Thursday, November 13, 2008


...another in an occasional series mentioning current events which caught my interest this week...

It looks like Jane Fonda is returning to Broadway after 46 years. During that brief hiatus, she won two Oscars, an Emmy, and the enmity of a lot of folks who called her Hanoi Jane. Even she now admits those photos of herself yucking it up with the Viet Cong during the Vietnam War were ill-advised. After a long period of self-imposed retirement, during her marriage to Ted Turner, she has returned to prominence as an elder stateswoman of the arts. I run hot and cold on Fonda, and not because of her political stances, upon most of which I agree with her. I'm not really sure she's as strong an actress as she's given credit being. Back when she was rebelling against her sex-pot image, she was trying to stretch herself (The China Syndrome comes to mind), and no one can argue with her Oscar winning work. Although I enjoyed her in Julia, the fact is she vanished in her scenes with Vanessa Redgrave, with Jason Robards, and even in her short scene with Meryl Streep (Streep is fabulous in her cameo appearance in the film). I admire her for snagging the film rights to the stage play On Golden Pond for the express purpose of appearing in it with her father. But here again, though she won an Oscar nomination for her work, she just couldn't keep up with her co-stars. Henry Fonda and Katherine Hepburn wiped the screen with her; even the little boy in the film fared better.

Speaking of actors who are well-known (and often ridiculed) for their political views, I was amused by the story of Tim Robbins on Election Day. There was some foul-up at his polling place in New York, but instead of giving up, Robbins pursued the error all day, ending up in court, where a judge ordered that he be allowed to vote. I'm loving that determination, particularly since we all know for whom he was voting, and New York was clearly going to Obama anyway. His particular vote was not going to make any difference, but he persevered. Democracy at work.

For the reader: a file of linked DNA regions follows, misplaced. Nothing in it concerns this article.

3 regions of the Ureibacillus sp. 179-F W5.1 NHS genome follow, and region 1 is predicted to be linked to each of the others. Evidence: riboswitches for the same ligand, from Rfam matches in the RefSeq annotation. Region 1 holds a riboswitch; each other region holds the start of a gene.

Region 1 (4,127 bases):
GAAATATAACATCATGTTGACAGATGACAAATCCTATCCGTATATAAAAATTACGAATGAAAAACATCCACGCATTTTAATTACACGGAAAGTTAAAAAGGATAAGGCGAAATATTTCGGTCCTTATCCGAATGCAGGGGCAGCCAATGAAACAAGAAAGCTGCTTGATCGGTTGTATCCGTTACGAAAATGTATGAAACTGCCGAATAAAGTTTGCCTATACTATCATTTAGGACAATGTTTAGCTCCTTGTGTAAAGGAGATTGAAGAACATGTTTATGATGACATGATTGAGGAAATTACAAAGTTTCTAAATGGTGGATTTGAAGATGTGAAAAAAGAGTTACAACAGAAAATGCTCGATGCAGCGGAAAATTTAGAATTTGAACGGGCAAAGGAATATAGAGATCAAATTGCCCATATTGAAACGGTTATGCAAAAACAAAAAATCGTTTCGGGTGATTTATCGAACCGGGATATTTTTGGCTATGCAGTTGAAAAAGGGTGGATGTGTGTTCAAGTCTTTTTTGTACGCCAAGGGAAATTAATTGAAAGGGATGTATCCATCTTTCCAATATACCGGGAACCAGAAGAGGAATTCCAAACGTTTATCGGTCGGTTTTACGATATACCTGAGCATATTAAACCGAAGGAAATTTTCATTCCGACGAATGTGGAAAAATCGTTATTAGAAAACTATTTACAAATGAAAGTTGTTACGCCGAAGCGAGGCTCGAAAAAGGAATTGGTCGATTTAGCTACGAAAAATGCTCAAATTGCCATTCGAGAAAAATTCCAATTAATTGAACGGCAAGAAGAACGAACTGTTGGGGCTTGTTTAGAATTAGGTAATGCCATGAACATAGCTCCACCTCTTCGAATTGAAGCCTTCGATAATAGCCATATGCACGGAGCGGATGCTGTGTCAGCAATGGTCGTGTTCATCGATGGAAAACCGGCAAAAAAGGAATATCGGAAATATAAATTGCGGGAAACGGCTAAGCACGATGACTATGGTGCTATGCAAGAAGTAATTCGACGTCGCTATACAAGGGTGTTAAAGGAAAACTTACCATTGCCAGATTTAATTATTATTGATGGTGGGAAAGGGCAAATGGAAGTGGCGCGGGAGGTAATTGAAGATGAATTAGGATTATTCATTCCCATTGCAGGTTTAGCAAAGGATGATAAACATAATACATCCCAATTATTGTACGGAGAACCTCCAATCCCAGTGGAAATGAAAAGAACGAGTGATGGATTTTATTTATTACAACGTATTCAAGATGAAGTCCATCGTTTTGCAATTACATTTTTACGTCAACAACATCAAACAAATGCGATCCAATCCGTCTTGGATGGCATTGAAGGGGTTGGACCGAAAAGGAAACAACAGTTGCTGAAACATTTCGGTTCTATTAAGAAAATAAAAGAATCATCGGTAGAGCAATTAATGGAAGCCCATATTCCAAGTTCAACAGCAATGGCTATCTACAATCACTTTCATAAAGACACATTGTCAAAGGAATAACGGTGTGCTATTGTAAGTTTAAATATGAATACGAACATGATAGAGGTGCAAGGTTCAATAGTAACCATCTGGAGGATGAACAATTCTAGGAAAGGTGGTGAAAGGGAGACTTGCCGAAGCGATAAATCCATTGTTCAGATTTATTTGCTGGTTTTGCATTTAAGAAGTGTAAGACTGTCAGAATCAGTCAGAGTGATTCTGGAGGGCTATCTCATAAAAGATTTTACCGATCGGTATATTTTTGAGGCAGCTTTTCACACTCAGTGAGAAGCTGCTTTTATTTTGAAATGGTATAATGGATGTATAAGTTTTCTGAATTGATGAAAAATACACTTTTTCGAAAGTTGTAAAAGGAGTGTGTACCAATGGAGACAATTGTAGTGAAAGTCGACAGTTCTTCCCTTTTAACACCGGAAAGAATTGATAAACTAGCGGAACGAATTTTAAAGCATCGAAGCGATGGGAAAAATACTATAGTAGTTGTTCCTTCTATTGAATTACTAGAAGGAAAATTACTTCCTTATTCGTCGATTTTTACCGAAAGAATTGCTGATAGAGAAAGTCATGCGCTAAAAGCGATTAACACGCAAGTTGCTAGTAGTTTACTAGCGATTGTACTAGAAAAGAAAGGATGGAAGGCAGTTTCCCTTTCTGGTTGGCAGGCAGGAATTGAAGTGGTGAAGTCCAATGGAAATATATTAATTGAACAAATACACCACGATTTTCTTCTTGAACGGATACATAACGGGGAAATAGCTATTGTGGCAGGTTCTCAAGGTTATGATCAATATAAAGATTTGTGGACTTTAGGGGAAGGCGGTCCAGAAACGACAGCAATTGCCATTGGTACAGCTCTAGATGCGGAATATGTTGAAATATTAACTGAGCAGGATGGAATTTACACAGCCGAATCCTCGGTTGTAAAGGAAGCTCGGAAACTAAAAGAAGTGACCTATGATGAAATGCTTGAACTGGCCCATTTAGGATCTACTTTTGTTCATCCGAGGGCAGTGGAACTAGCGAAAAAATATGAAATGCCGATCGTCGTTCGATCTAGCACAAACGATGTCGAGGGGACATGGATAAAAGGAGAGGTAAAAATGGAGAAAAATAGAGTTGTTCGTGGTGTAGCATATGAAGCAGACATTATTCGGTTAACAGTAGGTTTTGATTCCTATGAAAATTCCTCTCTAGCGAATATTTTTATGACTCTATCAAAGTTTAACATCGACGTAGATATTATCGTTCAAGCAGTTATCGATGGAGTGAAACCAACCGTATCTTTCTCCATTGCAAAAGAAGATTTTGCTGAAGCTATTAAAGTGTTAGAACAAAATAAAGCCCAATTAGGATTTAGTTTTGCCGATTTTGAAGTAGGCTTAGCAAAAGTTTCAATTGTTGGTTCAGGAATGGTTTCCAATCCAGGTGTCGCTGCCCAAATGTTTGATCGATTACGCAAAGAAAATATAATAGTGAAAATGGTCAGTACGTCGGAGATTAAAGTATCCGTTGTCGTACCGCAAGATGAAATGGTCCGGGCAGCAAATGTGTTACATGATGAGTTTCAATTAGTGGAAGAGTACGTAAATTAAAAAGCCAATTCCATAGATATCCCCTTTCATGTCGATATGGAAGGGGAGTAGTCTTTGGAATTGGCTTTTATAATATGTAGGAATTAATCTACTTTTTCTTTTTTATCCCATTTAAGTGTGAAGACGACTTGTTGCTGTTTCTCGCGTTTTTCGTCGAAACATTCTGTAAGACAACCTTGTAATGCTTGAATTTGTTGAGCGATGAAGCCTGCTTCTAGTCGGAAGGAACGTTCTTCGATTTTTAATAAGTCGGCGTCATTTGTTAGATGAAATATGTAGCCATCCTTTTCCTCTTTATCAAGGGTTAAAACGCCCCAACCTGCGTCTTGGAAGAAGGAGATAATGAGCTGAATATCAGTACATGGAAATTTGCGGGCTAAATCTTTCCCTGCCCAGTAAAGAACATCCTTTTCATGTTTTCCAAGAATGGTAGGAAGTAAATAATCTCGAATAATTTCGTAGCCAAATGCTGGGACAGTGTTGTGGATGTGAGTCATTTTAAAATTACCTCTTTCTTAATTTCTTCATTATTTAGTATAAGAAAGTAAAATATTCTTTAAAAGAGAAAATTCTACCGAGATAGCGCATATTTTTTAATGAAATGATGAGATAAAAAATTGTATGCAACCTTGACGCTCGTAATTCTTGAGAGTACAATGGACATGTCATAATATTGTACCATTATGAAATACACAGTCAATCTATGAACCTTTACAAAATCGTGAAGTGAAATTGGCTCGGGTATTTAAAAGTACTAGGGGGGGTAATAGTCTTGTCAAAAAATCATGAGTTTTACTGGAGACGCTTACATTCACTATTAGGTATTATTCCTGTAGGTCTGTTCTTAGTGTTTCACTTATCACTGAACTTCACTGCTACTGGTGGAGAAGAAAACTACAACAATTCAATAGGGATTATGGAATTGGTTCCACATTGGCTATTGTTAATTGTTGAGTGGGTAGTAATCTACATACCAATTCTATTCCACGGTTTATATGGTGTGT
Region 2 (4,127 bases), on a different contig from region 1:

There was some sad news from the regional theatre front last week. Robin Farquhar, the long-time executive artistic director of the Flat Rock Playhouse in North Carolina, committed suicide. This sorry event happened just a day after the theatre had dedicated its new building which houses its educational wing. Farquhar took over the reins of the theatre from his father Robroy Farquhar, who himself had founded the theatre in 1952. I can't claim to have known Robin, though I met him once years ago, at a large cattle call audition in New York. I did not let him know at the time that the Flat Rock Playhouse held a special spot in my life. Back when I was a pre-teen, I spent several weeks every summer with the grandfolks in Hendersonville, NC. For reasons which escape me now, my grandmother one day announced that we were driving "down the mountain" to see a matinee at the Flat Rock Playhouse. I had never seen a play before. The show was Look Homeward Angel, and it made a lasting impression on me. In short, I was hooked. I knew that I wanted to have a career on the stage, and I owe that realization to the Farquhar family of director/producers.

Finally, this tidbit gave me the giggles and the icks at the same time. Last week, a packed house at the 9:30 club (a rock club featuring live music here in DC) was treated to an indoor shower. In the midst of a concert by a Grateful Dead tribute band, several patrons started to feel liquid streaming down on their heads. Looking up, they saw a grinning man leaning over the balcony, pissing on them. The man was arrested, and it was discovered that he was a Jersey City councilman. Spokesmen for the council assured reporters that Steve Lipinski, the Urinator in question, was a caring human being who always put the needs of others above his own. Lipinski himself apologized several days later, claiming to be an alcoholic who had fallen off the wagon at the concert. He was arrested for simple assault.

I'm sure it's not the first time a crowd got pissed by a politician.